Horses require regular dental care, not only to remove sharp points, but to look for and assess any potential abnormalities that could be causing them discomfort or more serious problems.
Horses have a very unique dental structure. They have two major divisions of teeth; incisors which are in the very front of the mouth, and cheek teeth, which are made up of premolars and molars. Incisors are used for grasping and tearing feed, while cheek teeth are used to grind feed. The premolars and molars are lined up tightly lined up beside each other. This is called a dental arcade. There is a large space between the incisors and the cheek teeth. Canine teeth can be found in this large space.
Horses evolved with a special kind of tooth, called hypsodont teeth. These teeth are tall and continue to erupt from the gum long after forming. These teeth develop in the jaw of the horse. Cementum (hard material that forms part of the tooth) and bone are deposited, which eventually pushes the tooth out of the skull and through the gum line. The exposed part of the tooth is called the crown, while the portion left in the jaw is called the body or reserve crown. On the surface of the tooth, there is enamel and dentin. The enamel is very hard and is very important for grinding feed. It is extremely important that the chewing surfaces of the teeth have enamel-to-enamel contact. If the teeth are offset, then the enamel can come into contact with the much softer dentin. This then results in the dentin wearing away rapidly and deforming the softer tooth.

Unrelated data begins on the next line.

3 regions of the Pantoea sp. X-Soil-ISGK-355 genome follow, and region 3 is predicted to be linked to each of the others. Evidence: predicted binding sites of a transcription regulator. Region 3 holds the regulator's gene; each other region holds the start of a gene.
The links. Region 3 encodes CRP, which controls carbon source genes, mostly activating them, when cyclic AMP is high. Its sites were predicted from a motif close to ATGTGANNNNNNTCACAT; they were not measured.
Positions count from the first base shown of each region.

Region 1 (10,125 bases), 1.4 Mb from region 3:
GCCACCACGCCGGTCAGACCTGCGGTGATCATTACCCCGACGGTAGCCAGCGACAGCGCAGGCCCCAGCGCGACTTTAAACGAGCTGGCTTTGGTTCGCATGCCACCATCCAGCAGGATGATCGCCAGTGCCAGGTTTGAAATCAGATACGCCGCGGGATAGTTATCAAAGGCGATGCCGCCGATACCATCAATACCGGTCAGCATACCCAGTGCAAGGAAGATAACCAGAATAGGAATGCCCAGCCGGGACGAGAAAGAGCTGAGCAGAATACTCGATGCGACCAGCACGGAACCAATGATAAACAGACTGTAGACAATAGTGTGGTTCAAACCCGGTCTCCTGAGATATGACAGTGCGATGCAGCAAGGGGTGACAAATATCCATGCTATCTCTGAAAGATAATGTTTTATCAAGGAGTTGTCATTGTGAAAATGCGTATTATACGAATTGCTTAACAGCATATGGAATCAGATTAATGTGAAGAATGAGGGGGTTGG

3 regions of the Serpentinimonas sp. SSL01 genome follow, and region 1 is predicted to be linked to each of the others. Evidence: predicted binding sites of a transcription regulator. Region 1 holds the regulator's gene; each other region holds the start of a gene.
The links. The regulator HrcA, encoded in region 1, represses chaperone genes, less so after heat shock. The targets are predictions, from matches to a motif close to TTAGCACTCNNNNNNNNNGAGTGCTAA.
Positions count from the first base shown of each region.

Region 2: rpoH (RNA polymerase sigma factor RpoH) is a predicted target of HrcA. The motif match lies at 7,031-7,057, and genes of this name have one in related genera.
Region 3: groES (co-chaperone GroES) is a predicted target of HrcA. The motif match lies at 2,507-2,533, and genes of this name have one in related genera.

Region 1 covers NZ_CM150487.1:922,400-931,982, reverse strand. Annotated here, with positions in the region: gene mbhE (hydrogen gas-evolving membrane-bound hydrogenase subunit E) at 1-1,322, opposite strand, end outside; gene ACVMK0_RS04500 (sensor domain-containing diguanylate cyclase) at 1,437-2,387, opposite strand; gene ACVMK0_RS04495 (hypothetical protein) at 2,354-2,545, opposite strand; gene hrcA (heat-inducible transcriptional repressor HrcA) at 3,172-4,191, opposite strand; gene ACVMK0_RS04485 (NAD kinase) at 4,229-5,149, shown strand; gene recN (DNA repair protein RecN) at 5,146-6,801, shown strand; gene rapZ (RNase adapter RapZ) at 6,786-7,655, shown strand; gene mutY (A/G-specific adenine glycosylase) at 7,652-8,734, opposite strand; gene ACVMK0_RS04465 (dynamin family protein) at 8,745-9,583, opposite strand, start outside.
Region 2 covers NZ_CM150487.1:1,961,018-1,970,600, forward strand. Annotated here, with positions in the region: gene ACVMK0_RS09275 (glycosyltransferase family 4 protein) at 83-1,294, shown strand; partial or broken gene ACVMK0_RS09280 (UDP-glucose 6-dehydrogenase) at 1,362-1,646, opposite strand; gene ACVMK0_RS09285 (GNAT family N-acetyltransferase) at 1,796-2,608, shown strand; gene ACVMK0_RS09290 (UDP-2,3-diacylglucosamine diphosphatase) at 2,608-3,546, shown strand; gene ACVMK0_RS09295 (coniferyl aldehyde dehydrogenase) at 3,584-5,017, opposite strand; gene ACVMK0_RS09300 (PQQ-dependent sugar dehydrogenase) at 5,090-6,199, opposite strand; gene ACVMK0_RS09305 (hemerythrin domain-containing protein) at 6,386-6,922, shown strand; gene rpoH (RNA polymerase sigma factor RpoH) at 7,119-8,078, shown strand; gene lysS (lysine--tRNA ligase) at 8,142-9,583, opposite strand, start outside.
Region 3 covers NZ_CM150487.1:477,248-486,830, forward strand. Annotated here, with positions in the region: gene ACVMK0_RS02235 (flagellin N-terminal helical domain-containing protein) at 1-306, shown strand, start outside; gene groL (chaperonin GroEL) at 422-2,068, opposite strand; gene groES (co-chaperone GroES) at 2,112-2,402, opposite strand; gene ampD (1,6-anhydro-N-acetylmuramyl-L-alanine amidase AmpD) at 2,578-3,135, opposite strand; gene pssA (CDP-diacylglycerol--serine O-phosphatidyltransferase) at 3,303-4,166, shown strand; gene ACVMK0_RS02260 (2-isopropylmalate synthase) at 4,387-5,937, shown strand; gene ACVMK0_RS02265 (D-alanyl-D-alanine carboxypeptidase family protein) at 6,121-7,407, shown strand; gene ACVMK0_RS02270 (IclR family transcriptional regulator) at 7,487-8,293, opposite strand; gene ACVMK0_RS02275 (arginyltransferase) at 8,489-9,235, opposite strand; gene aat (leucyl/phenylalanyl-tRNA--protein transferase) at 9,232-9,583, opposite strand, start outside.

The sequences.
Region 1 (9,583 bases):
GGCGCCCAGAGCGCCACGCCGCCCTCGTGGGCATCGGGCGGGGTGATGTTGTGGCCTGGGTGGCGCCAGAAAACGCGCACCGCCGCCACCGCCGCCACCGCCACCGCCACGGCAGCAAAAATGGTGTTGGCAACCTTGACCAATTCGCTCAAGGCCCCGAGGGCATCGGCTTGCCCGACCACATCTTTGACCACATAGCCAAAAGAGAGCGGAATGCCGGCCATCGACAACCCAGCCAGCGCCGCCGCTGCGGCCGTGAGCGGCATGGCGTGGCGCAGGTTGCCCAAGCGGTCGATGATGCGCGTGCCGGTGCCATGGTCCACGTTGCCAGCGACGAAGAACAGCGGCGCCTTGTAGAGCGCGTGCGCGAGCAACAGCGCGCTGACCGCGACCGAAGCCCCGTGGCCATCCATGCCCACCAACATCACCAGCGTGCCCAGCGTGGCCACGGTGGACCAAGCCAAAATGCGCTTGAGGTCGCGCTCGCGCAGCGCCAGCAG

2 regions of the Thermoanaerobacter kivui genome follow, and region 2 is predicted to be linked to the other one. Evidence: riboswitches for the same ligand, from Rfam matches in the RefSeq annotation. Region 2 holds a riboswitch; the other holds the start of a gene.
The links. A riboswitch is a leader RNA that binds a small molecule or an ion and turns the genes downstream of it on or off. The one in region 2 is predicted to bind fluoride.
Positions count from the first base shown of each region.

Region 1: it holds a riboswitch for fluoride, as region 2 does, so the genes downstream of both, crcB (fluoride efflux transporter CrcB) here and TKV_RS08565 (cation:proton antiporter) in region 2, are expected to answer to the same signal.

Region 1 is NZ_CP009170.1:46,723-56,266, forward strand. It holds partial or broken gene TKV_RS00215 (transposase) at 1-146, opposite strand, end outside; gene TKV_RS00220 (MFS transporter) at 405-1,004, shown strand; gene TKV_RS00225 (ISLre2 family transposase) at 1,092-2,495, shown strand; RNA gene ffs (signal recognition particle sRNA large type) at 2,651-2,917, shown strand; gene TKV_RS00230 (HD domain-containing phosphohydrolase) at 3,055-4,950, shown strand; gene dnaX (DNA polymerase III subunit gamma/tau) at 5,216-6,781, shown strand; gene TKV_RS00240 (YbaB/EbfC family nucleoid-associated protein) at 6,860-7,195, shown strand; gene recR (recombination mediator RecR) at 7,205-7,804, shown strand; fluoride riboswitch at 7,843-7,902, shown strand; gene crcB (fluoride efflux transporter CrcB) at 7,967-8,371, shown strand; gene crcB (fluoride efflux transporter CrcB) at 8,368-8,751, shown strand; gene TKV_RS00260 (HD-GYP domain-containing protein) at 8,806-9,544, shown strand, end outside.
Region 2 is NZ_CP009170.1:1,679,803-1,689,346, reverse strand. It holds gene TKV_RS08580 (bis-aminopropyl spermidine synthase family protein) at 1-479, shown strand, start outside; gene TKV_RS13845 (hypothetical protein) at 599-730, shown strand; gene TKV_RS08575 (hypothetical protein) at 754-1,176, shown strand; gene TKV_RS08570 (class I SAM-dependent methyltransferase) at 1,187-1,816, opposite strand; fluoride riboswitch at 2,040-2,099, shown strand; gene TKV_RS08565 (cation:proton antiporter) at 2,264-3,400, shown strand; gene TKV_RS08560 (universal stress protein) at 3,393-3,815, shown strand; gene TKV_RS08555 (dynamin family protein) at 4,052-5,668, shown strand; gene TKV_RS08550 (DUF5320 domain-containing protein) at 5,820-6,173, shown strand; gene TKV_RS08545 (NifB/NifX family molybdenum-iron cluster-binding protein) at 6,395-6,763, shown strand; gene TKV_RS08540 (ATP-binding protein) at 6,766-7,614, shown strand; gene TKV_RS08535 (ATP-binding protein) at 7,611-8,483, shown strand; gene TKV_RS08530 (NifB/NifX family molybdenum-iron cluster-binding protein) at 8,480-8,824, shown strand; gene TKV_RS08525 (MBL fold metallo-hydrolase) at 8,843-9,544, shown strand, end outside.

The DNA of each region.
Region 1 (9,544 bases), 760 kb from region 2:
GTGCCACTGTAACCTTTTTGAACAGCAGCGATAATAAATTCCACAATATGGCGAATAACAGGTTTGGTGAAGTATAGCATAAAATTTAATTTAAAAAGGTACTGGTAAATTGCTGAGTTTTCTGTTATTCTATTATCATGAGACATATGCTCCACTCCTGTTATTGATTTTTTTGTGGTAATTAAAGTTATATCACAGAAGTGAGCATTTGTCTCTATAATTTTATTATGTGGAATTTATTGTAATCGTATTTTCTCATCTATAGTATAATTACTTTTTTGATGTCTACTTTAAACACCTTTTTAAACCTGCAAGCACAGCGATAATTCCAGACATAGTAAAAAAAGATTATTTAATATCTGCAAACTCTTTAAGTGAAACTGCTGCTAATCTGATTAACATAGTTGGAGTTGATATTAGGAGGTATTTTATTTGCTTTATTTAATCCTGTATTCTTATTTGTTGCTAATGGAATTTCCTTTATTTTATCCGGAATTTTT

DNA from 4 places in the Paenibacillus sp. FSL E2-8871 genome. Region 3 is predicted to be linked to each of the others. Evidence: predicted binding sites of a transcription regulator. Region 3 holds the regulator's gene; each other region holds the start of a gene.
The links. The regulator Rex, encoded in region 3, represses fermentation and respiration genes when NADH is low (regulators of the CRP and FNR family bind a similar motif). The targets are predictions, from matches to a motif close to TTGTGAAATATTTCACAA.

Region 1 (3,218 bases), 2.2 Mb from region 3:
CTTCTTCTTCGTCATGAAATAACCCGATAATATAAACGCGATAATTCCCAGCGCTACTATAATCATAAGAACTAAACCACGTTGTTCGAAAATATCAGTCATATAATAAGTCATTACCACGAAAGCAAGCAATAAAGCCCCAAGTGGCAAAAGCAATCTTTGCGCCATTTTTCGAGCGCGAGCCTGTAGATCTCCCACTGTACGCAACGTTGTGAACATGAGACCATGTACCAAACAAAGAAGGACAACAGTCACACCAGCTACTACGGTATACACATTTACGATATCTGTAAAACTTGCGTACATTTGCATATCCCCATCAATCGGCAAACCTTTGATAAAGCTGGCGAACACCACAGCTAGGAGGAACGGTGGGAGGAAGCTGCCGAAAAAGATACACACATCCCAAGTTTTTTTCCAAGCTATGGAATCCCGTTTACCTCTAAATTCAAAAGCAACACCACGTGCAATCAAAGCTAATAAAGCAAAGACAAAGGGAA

For a long time, it was believed that horses only develop sharp points, and all that was needed was a regular floating to remove sharp points. Now it understood that this is not the complete picture of equine dental care. The most important part of dental care is a thorough dental exam. Ideally, depending on your horse’s age and performance level, your veterinarian should complete a thorough dental exam every six months to one year. It is important to complete a complete oral exam, and not just look at the teeth as other disease problems may be present in the horse’s mouth. During the assessment, your veterinarian looks for any signs of tooth decay (cavities), fractured teeth, periodontal (gum) disease, oral soft tissue injuries or tooth root abscess.
For a dental exam, your horse is sedated, and then your veterinarian will place an oral speculum. This allows us to visualize and examine your horse’s entire mouth. All of the tooth surfaces are examined, along with the gums, tongue, hard/soft palate, and external facial structures.
For more information on what your veterinarian may see during an dental examination of your horse, see our second blog post on dental abnormalitites.